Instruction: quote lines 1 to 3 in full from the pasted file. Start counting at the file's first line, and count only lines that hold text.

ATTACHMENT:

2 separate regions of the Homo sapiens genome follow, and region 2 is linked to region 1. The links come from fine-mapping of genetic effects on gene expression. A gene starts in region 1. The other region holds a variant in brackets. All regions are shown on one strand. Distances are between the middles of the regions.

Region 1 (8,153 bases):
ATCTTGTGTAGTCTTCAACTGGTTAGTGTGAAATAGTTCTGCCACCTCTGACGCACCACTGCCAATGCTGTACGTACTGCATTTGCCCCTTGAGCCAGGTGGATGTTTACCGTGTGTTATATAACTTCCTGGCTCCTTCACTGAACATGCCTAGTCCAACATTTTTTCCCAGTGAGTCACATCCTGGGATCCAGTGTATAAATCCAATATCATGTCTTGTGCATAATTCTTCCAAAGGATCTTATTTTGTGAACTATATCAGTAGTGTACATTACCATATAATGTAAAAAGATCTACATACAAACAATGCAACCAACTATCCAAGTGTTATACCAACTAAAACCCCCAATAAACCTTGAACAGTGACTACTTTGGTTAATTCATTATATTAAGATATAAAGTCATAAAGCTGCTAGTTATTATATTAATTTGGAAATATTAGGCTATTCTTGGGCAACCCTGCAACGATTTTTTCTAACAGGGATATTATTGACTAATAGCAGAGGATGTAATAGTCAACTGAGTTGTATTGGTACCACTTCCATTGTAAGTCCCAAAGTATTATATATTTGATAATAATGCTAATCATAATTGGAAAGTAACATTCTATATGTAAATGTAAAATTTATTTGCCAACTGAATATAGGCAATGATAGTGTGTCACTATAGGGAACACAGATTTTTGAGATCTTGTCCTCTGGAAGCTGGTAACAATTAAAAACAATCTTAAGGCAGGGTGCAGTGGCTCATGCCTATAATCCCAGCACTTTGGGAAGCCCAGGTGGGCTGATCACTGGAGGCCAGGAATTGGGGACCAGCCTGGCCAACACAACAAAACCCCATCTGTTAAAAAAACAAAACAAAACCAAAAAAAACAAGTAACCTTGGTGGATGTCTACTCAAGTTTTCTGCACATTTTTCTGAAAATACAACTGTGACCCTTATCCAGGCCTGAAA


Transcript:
2 separate regions of the Homo sapiens genome follow, and region 2 is linked to region 1. The links come from fine-mapping of genetic effects on gene expression. A gene starts in region 1. The other region holds a variant in brackets. All regions are shown on one strand. Distances are between the middles of the regions.

Region 1 (8,153 bases):
ATCTTGTGTAGTCTTCAACTGGTTAGTGTGAAATAGTTCTGCCACCTCTGACGCACCACTGCCAATGCTGTACGTACTGCATTTGCCCCTTGAGCCAGGTGGATGTTTACCGTGTGTTATATAACTTCCTGGCTCCTTCACTGAACATGCCTAGTCCAACATTTTTTCCCAGTGAGTCACATCCTGGGATCCAGTGTATAAATCCAATATCATGTCTTGTGCATAATTCTTCCAAAGGATCTTATTTTGTGAACTATATCAGTAGTGTACATTACCATATAATGTAAAAAGATCTACATACAAACAATGCAACCAACTATCCAAGTGTTATACCAACTAAAACCCCCAATAAACCTTGAACAGTGACTACTTTGGTTAATTCATTATATTAAGATATAAAGTCATAAAGCTGCTAGTTATTATATTAATTTGGAAATATTAGGCTATTCTTGGGCAACCCTGCAACGATTTTTTCTAACAGGGATATTATTGACTAATAGCAGAGGATGTAATAGTCAACTGAGTTGTATTGGTACCACTTCCATTGTAAGTCCCAAAGTATTATATATTTGATAATAATGCTAATCATAATTGGAAAGTAACATTCTATATGTAAATGTAAAATTTATTTGCCAACTGAATATAGGCAATGATAGTGTGTCACTATAGGGAACACAGATTTTTGAGATCTTGTCCTCTGGAAGCTGGTAACAATTAAAAACAATCTTAAGGCAGGGTGCAGTGGCTCATGCCTATAATCCCAGCACTTTGGGAAGCCCAGGTGGGCTGATCACTGGAGGCCAGGAATTGGGGACCAGCCTGGCCAACACAACAAAACCCCATCTGTTAAAAAAACAAAACAAAACCAAAAAAAACAAGTAACCTTGGTGGATGTCTACTCAAGTTTTCTGCACATTTTTCTGAAAATACAACTGTGACCCTTATCCAGGCCTGAAA